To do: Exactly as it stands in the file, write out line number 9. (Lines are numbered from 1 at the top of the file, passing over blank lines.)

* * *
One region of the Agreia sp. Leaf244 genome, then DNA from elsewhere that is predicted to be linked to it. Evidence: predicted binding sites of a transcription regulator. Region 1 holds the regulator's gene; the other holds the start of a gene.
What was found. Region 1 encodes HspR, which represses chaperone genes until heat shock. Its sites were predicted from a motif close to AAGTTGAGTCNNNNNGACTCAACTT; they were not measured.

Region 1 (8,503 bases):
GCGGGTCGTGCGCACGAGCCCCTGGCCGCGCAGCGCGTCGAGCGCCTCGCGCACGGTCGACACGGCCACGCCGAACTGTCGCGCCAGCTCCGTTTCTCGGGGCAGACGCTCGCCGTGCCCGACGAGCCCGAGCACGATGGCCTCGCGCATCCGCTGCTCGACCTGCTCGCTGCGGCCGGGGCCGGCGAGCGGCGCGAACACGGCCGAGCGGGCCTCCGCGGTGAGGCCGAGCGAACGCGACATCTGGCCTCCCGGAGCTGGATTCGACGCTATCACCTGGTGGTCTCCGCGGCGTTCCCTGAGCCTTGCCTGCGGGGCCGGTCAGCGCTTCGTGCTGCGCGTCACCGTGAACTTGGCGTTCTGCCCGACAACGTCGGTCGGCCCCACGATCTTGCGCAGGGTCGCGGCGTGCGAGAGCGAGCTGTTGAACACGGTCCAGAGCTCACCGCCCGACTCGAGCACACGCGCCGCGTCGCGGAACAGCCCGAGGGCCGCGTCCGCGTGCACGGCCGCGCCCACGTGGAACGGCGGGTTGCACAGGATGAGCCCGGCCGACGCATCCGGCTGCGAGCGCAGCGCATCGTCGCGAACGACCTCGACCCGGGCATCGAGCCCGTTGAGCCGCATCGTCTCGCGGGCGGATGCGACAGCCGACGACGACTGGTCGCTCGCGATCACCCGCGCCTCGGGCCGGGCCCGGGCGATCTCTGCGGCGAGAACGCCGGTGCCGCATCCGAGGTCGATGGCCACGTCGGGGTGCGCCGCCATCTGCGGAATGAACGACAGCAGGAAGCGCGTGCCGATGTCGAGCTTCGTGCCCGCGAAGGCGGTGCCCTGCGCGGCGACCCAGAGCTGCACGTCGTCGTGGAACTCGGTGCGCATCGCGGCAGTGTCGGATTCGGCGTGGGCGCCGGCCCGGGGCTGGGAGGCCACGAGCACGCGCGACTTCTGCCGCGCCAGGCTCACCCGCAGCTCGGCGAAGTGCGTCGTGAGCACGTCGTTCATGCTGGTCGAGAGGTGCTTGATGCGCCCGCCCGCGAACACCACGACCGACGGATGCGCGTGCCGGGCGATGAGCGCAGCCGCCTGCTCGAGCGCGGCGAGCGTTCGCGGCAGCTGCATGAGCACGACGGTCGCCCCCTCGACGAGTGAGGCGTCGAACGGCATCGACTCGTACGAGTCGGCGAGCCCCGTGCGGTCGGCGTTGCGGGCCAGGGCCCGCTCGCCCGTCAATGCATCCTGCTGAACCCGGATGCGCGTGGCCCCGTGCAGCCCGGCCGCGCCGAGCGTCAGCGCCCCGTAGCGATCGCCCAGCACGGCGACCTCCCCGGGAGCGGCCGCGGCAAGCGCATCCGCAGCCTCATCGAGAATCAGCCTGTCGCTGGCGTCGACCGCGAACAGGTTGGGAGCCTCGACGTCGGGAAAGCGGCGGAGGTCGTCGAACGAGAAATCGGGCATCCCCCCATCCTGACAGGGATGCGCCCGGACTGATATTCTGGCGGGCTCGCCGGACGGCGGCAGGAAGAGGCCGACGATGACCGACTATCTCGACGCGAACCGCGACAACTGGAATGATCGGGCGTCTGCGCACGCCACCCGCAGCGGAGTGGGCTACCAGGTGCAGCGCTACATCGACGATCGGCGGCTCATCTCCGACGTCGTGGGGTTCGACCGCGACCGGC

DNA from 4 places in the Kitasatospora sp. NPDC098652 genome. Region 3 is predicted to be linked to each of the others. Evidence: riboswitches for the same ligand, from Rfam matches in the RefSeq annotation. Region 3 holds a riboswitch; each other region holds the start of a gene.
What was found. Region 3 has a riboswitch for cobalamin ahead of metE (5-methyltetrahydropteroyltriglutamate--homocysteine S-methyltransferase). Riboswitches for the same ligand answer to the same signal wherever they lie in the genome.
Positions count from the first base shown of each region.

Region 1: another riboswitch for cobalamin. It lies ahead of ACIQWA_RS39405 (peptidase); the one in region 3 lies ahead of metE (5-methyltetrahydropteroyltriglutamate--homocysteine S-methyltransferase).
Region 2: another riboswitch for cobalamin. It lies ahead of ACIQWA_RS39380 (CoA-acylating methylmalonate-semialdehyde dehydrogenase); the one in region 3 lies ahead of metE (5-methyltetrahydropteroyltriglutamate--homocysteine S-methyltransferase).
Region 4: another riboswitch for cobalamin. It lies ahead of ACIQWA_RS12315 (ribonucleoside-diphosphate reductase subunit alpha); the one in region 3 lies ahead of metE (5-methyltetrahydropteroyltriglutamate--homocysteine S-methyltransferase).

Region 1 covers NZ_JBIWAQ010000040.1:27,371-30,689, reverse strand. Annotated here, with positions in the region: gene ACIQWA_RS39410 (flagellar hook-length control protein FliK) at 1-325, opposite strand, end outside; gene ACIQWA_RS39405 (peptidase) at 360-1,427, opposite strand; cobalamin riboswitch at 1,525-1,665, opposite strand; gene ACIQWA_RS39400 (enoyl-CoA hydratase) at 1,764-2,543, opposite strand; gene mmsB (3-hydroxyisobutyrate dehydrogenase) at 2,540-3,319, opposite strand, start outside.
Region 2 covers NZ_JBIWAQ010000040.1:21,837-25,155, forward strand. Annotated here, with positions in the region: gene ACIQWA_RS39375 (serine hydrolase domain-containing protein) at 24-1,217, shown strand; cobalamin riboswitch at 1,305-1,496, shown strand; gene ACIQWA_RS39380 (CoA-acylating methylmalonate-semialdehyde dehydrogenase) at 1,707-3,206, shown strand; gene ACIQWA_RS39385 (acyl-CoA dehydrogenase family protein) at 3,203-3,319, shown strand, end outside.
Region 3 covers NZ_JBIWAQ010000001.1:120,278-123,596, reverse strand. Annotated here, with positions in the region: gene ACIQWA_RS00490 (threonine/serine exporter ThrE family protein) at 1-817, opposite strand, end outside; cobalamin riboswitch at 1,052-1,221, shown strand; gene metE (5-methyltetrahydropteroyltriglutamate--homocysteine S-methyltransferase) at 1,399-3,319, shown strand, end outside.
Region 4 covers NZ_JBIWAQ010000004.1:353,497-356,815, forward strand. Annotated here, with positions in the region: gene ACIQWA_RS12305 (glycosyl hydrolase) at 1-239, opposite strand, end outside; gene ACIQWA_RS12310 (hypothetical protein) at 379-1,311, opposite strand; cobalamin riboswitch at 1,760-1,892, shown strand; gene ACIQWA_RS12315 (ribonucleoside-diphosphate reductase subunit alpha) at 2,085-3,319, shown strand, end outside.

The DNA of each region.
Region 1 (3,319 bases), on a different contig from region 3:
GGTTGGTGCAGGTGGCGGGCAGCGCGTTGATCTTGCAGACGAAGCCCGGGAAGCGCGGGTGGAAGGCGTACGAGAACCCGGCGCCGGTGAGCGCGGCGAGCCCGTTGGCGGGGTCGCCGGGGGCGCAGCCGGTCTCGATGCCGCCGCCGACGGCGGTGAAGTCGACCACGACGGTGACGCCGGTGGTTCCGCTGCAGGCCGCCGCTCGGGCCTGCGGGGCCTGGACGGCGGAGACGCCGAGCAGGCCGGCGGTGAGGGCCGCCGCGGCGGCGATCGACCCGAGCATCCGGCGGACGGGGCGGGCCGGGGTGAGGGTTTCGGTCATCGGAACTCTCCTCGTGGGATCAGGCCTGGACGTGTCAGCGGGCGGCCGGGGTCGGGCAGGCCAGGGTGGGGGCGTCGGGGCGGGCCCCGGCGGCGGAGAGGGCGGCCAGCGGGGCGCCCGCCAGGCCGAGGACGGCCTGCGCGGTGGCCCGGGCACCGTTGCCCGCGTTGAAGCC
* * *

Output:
Region 2: another riboswitch for cobalamin. It lies ahead of ACIQWA_RS39380 (CoA-acylating methylmalonate-semialdehyde dehydrogenase); the one in region 3 lies ahead of metE (5-methyltetrahydropteroyltriglutamate--homocysteine S-methyltransferase).